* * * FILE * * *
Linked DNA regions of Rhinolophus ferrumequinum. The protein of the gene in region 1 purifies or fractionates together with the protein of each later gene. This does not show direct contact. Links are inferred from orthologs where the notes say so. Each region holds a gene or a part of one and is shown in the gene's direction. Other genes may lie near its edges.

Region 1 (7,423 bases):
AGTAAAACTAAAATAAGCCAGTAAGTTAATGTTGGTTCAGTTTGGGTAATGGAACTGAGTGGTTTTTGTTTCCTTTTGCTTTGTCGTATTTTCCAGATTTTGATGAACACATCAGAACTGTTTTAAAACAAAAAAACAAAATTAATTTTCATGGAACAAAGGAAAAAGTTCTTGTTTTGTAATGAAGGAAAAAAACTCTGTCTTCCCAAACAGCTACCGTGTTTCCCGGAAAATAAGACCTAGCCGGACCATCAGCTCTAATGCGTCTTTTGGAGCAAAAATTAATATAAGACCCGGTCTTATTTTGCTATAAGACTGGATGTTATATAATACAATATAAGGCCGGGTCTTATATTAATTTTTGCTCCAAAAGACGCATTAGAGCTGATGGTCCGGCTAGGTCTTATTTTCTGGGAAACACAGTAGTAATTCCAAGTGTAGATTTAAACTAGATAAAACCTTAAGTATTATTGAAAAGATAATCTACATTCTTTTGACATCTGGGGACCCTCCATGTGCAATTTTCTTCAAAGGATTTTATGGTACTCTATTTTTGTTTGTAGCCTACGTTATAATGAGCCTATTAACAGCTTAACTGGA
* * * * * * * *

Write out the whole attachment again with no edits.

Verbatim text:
Linked DNA regions of Rhinolophus ferrumequinum. The protein of the gene in region 1 purifies or fractionates together with the protein of each later gene. This does not show direct contact. Links are inferred from orthologs where the notes say so. Each region holds a gene or a part of one and is shown in the gene's direction. Other genes may lie near its edges.

Region 1 (7,423 bases):
AGTAAAACTAAAATAAGCCAGTAAGTTAATGTTGGTTCAGTTTGGGTAATGGAACTGAGTGGTTTTTGTTTCCTTTTGCTTTGTCGTATTTTCCAGATTTTGATGAACACATCAGAACTGTTTTAAAACAAAAAAACAAAATTAATTTTCATGGAACAAAGGAAAAAGTTCTTGTTTTGTAATGAAGGAAAAAAACTCTGTCTTCCCAAACAGCTACCGTGTTTCCCGGAAAATAAGACCTAGCCGGACCATCAGCTCTAATGCGTCTTTTGGAGCAAAAATTAATATAAGACCCGGTCTTATTTTGCTATAAGACTGGATGTTATATAATACAATATAAGGCCGGGTCTTATATTAATTTTTGCTCCAAAAGACGCATTAGAGCTGATGGTCCGGCTAGGTCTTATTTTCTGGGAAACACAGTAGTAATTCCAAGTGTAGATTTAAACTAGATAAAACCTTAAGTATTATTGAAAAGATAATCTACATTCTTTTGACATCTGGGGACCCTCCATGTGCAATTTTCTTCAAAGGATTTTATGGTACTCTATTTTTGTTTGTAGCCTACGTTATAATGAGCCTATTAACAGCTTAACTGGA